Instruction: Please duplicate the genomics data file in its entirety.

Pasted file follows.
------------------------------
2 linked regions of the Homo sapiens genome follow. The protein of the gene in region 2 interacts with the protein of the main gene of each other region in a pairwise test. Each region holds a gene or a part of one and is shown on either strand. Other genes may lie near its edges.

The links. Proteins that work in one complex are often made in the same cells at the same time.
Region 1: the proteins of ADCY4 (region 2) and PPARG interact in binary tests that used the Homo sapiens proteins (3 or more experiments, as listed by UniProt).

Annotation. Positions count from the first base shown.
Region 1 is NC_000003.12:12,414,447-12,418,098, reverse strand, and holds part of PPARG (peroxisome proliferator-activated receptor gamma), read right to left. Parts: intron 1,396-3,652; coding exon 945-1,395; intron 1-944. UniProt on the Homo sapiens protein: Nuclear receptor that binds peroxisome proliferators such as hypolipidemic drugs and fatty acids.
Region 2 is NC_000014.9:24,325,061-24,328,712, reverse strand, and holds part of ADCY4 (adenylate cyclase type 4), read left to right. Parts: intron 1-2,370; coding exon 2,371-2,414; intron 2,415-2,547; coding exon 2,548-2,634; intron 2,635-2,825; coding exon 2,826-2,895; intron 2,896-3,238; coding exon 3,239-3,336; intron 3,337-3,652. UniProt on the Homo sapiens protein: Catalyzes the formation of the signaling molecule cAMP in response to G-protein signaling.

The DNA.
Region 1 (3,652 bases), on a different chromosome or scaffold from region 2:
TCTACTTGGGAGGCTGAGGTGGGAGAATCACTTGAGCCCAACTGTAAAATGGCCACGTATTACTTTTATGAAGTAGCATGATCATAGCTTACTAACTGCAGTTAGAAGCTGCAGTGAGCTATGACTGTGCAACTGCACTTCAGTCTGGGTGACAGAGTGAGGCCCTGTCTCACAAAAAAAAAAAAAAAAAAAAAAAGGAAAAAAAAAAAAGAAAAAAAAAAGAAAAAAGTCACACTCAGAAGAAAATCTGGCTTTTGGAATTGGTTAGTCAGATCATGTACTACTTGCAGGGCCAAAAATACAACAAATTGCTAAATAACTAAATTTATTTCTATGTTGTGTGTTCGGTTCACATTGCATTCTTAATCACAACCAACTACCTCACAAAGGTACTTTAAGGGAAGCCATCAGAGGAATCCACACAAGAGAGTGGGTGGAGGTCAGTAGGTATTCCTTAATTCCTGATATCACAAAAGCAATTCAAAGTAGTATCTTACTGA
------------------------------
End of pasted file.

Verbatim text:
2 linked regions of the Homo sapiens genome follow. The protein of the gene in region 2 interacts with the protein of the main gene of each other region in a pairwise test. Each region holds a gene or a part of one and is shown on either strand. Other genes may lie near its edges.

The links. Proteins that work in one complex are often made in the same cells at the same time.
Region 1: the proteins of ADCY4 (region 2) and PPARG interact in binary tests that used the Homo sapiens proteins (3 or more experiments, as listed by UniProt).

Annotation. Positions count from the first base shown.
Region 1 is NC_000003.12:12,414,447-12,418,098, reverse strand, and holds part of PPARG (peroxisome proliferator-activated receptor gamma), read right to left. Parts: intron 1,396-3,652; coding exon 945-1,395; intron 1-944. UniProt on the Homo sapiens protein: Nuclear receptor that binds peroxisome proliferators such as hypolipidemic drugs and fatty acids.
Region 2 is NC_000014.9:24,325,061-24,328,712, reverse strand, and holds part of ADCY4 (adenylate cyclase type 4), read left to right. Parts: intron 1-2,370; coding exon 2,371-2,414; intron 2,415-2,547; coding exon 2,548-2,634; intron 2,635-2,825; coding exon 2,826-2,895; intron 2,896-3,238; coding exon 3,239-3,336; intron 3,337-3,652. UniProt on the Homo sapiens protein: Catalyzes the formation of the signaling molecule cAMP in response to G-protein signaling.

The DNA.
Region 1 (3,652 bases), on a different chromosome or scaffold from region 2:
TCTACTTGGGAGGCTGAGGTGGGAGAATCACTTGAGCCCAACTGTAAAATGGCCACGTATTACTTTTATGAAGTAGCATGATCATAGCTTACTAACTGCAGTTAGAAGCTGCAGTGAGCTATGACTGTGCAACTGCACTTCAGTCTGGGTGACAGAGTGAGGCCCTGTCTCACAAAAAAAAAAAAAAAAAAAAAAAGGAAAAAAAAAAAAGAAAAAAAAAAGAAAAAAGTCACACTCAGAAGAAAATCTGGCTTTTGGAATTGGTTAGTCAGATCATGTACTACTTGCAGGGCCAAAAATACAACAAATTGCTAAATAACTAAATTTATTTCTATGTTGTGTGTTCGGTTCACATTGCATTCTTAATCACAACCAACTACCTCACAAAGGTACTTTAAGGGAAGCCATCAGAGGAATCCACACAAGAGAGTGGGTGGAGGTCAGTAGGTATTCCTTAATTCCTGATATCACAAAAGCAATTCAAAGTAGTATCTTACTGA